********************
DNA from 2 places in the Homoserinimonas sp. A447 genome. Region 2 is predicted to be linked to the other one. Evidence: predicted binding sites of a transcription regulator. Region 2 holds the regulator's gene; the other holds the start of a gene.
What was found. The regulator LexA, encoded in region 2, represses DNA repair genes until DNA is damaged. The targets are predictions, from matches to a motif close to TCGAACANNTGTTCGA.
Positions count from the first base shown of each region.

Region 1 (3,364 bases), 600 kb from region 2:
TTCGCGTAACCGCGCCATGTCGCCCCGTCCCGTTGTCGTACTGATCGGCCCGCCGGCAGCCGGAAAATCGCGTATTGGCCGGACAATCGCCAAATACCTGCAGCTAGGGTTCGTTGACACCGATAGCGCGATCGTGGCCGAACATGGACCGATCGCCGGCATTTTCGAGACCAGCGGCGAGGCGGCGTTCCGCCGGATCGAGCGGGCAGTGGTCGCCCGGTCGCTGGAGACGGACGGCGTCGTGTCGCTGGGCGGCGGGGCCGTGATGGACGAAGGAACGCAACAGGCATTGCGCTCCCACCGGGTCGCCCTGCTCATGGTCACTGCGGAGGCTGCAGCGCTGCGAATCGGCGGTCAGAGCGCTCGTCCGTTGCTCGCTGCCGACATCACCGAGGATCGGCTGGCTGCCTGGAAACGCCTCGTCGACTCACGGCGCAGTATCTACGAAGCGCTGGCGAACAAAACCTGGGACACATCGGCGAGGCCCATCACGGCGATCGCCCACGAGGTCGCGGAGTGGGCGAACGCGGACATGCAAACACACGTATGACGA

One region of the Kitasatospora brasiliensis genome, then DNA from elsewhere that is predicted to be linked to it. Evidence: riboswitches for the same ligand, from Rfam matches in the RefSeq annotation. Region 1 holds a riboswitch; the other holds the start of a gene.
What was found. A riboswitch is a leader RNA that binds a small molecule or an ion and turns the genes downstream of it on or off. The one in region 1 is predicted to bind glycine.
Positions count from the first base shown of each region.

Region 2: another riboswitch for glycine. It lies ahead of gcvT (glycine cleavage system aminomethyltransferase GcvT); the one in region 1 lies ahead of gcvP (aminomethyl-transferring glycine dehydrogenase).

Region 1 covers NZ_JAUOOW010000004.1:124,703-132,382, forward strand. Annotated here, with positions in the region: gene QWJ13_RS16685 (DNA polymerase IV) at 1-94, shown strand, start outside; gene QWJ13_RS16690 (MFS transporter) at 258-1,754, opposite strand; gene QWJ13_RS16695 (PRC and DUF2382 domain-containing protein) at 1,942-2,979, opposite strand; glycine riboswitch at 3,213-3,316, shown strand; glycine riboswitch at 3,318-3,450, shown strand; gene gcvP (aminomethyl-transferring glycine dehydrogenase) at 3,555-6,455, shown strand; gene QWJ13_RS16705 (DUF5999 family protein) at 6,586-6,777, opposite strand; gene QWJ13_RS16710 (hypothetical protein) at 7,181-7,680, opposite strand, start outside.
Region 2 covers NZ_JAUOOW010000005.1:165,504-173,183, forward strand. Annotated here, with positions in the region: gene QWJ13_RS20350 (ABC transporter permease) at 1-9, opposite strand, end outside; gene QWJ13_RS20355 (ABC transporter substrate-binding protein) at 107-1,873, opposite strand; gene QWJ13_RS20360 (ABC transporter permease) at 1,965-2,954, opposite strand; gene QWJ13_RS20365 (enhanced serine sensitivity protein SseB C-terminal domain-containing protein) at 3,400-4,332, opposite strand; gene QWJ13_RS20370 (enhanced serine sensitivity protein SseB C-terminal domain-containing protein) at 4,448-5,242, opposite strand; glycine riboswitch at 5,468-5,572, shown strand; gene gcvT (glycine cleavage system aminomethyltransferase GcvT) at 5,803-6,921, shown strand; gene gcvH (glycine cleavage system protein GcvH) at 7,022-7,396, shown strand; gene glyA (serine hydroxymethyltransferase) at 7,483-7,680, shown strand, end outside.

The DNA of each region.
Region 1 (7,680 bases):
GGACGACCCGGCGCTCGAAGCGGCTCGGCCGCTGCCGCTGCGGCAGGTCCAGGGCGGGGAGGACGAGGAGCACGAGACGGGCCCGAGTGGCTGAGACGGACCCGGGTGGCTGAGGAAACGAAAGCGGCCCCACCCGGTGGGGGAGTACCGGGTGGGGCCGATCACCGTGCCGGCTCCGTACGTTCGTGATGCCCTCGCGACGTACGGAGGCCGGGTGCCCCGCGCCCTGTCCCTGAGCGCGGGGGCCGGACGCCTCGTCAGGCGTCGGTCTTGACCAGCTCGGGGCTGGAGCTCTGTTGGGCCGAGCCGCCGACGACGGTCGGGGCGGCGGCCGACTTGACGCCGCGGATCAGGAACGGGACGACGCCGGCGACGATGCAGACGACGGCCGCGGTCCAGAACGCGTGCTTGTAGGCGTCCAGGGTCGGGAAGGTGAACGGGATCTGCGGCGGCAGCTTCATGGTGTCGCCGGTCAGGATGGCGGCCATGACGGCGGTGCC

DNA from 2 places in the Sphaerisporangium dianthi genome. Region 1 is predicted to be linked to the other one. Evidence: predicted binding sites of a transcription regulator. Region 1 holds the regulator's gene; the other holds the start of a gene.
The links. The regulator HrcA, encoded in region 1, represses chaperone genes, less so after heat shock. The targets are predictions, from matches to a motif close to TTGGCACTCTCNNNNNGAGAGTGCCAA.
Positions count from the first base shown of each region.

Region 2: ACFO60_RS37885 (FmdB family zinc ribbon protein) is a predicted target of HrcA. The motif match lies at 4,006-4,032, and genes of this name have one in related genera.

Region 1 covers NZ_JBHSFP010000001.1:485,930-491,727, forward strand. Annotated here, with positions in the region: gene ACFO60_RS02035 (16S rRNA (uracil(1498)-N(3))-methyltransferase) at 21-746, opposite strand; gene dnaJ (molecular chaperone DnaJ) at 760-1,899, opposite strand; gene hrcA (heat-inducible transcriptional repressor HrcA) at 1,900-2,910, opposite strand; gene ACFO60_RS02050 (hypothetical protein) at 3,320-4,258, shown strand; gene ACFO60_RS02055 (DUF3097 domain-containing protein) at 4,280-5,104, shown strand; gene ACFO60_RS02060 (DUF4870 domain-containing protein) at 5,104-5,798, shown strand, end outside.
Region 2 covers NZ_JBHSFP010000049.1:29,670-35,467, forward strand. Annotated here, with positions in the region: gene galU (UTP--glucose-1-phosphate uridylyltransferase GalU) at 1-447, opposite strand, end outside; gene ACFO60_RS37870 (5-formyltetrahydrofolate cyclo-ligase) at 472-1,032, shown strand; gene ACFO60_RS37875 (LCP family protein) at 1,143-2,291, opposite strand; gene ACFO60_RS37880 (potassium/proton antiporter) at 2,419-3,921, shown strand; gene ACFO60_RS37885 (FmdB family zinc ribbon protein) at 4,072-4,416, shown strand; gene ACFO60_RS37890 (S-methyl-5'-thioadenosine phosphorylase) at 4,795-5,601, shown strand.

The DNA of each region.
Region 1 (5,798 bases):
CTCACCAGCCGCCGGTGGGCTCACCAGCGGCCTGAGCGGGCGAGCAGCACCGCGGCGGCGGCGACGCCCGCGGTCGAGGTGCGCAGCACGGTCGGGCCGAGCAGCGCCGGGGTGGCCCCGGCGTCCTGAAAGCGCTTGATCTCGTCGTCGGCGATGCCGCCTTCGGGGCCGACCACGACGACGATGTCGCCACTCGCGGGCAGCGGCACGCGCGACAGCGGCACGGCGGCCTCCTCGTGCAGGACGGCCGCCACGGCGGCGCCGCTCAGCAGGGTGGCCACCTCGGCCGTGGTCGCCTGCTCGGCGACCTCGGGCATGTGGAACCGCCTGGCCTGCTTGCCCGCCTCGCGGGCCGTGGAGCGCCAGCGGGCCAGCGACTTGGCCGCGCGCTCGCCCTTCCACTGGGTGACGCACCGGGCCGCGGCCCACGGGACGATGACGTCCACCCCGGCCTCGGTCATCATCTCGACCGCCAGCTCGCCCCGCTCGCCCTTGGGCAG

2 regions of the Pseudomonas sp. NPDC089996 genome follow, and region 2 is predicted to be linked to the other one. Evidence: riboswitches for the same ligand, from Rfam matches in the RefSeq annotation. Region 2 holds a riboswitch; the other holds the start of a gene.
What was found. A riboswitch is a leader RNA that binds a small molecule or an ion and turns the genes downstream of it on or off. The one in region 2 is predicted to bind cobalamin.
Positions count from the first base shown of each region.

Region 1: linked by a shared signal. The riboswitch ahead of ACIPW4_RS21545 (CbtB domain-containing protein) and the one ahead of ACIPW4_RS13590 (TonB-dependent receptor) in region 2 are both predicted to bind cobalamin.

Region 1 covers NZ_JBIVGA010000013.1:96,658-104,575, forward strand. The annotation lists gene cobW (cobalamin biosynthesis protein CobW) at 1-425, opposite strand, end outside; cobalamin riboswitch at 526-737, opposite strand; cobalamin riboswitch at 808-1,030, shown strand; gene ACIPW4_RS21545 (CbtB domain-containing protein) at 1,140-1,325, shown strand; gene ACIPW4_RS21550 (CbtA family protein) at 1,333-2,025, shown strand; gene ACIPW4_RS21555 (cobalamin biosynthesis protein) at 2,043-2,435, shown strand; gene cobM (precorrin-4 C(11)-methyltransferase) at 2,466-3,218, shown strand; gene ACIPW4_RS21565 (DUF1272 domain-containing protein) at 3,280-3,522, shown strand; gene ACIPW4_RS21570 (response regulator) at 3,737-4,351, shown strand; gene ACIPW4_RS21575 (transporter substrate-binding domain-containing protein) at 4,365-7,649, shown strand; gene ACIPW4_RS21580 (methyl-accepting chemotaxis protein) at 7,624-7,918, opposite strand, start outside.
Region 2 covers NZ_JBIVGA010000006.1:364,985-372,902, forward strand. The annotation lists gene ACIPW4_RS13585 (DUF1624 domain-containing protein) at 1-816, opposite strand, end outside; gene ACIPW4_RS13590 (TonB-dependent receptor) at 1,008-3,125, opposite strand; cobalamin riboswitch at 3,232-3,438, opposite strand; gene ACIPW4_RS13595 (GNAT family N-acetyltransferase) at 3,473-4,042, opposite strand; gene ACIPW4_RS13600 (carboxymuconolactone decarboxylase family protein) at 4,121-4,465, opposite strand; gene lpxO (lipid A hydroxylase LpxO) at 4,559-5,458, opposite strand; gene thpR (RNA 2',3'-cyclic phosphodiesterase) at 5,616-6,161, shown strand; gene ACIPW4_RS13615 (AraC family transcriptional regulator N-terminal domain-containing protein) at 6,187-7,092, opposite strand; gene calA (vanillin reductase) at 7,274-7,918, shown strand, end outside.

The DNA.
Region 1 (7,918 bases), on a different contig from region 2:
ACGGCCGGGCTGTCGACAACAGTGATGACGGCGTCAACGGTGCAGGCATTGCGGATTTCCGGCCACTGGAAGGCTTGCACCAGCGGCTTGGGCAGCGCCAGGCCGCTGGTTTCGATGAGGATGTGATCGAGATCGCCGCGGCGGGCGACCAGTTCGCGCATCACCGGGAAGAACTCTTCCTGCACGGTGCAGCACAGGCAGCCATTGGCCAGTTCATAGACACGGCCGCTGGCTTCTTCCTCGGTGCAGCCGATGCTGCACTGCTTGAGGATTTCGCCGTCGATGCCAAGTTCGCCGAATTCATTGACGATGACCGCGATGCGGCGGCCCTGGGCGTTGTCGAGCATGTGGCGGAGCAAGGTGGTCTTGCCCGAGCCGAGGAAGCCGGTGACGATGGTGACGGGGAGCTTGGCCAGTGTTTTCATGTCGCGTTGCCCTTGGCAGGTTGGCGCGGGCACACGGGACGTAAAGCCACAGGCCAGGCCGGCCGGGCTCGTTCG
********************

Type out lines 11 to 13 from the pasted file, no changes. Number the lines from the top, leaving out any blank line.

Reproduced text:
Region 2 covers NZ_JAUOOW010000005.1:165,504-173,183, forward strand. Annotated here, with positions in the region: gene QWJ13_RS20350 (ABC transporter permease) at 1-9, opposite strand, end outside; gene QWJ13_RS20355 (ABC transporter substrate-binding protein) at 107-1,873, opposite strand; gene QWJ13_RS20360 (ABC transporter permease) at 1,965-2,954, opposite strand; gene QWJ13_RS20365 (enhanced serine sensitivity protein SseB C-terminal domain-containing protein) at 3,400-4,332, opposite strand; gene QWJ13_RS20370 (enhanced serine sensitivity protein SseB C-terminal domain-containing protein) at 4,448-5,242, opposite strand; glycine riboswitch at 5,468-5,572, shown strand; gene gcvT (glycine cleavage system aminomethyltransferase GcvT) at 5,803-6,921, shown strand; gene gcvH (glycine cleavage system protein GcvH) at 7,022-7,396, shown strand; gene glyA (serine hydroxymethyltransferase) at 7,483-7,680, shown strand, end outside.

The DNA of each region.
Region 1 (7,680 bases):